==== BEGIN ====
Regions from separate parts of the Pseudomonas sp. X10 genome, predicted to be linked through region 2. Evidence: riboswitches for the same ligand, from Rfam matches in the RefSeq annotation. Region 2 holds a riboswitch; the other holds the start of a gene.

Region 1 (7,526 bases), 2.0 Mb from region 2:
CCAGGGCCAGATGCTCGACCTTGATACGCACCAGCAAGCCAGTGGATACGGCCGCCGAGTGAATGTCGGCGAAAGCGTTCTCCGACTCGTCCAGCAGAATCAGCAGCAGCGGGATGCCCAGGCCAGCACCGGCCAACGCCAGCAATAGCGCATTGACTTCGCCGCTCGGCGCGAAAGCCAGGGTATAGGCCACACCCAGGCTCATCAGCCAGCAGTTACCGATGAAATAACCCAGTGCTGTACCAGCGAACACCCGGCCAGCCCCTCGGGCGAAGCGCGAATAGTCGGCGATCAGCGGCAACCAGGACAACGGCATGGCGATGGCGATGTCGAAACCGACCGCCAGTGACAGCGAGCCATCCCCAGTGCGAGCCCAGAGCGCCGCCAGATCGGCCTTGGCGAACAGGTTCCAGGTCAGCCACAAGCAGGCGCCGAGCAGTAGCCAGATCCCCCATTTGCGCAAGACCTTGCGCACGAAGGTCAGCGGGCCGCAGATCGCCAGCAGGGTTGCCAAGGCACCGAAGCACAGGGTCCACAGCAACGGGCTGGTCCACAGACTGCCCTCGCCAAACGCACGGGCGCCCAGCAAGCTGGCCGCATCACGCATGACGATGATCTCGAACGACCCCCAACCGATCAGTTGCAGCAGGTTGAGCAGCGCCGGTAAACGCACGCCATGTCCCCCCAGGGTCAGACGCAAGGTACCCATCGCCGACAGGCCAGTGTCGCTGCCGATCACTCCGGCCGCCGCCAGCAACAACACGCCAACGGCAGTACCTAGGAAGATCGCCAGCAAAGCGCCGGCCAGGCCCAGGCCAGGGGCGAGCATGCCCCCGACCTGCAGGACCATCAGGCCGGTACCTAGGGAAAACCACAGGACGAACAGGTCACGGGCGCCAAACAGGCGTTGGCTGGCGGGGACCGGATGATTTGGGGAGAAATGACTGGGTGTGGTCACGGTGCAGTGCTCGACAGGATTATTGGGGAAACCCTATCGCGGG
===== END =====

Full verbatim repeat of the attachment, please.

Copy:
Regions from separate parts of the Pseudomonas sp. X10 genome, predicted to be linked through region 2. Evidence: riboswitches for the same ligand, from Rfam matches in the RefSeq annotation. Region 2 holds a riboswitch; the other holds the start of a gene.

Region 1 (7,526 bases), 2.0 Mb from region 2:
CCAGGGCCAGATGCTCGACCTTGATACGCACCAGCAAGCCAGTGGATACGGCCGCCGAGTGAATGTCGGCGAAAGCGTTCTCCGACTCGTCCAGCAGAATCAGCAGCAGCGGGATGCCCAGGCCAGCACCGGCCAACGCCAGCAATAGCGCATTGACTTCGCCGCTCGGCGCGAAAGCCAGGGTATAGGCCACACCCAGGCTCATCAGCCAGCAGTTACCGATGAAATAACCCAGTGCTGTACCAGCGAACACCCGGCCAGCCCCTCGGGCGAAGCGCGAATAGTCGGCGATCAGCGGCAACCAGGACAACGGCATGGCGATGGCGATGTCGAAACCGACCGCCAGTGACAGCGAGCCATCCCCAGTGCGAGCCCAGAGCGCCGCCAGATCGGCCTTGGCGAACAGGTTCCAGGTCAGCCACAAGCAGGCGCCGAGCAGTAGCCAGATCCCCCATTTGCGCAAGACCTTGCGCACGAAGGTCAGCGGGCCGCAGATCGCCAGCAGGGTTGCCAAGGCACCGAAGCACAGGGTCCACAGCAACGGGCTGGTCCACAGACTGCCCTCGCCAAACGCACGGGCGCCCAGCAAGCTGGCCGCATCACGCATGACGATGATCTCGAACGACCCCCAACCGATCAGTTGCAGCAGGTTGAGCAGCGCCGGTAAACGCACGCCATGTCCCCCCAGGGTCAGACGCAAGGTACCCATCGCCGACAGGCCAGTGTCGCTGCCGATCACTCCGGCCGCCGCCAGCAACAACACGCCAACGGCAGTACCTAGGAAGATCGCCAGCAAAGCGCCGGCCAGGCCCAGGCCAGGGGCGAGCATGCCCCCGACCTGCAGGACCATCAGGCCGGTACCTAGGGAAAACCACAGGACGAACAGGTCACGGGCGCCAAACAGGCGTTGGCTGGCGGGGACCGGATGATTTGGGGAGAAATGACTGGGTGTGGTCACGGTGCAGTGCTCGACAGGATTATTGGGGAAACCCTATCGCGGG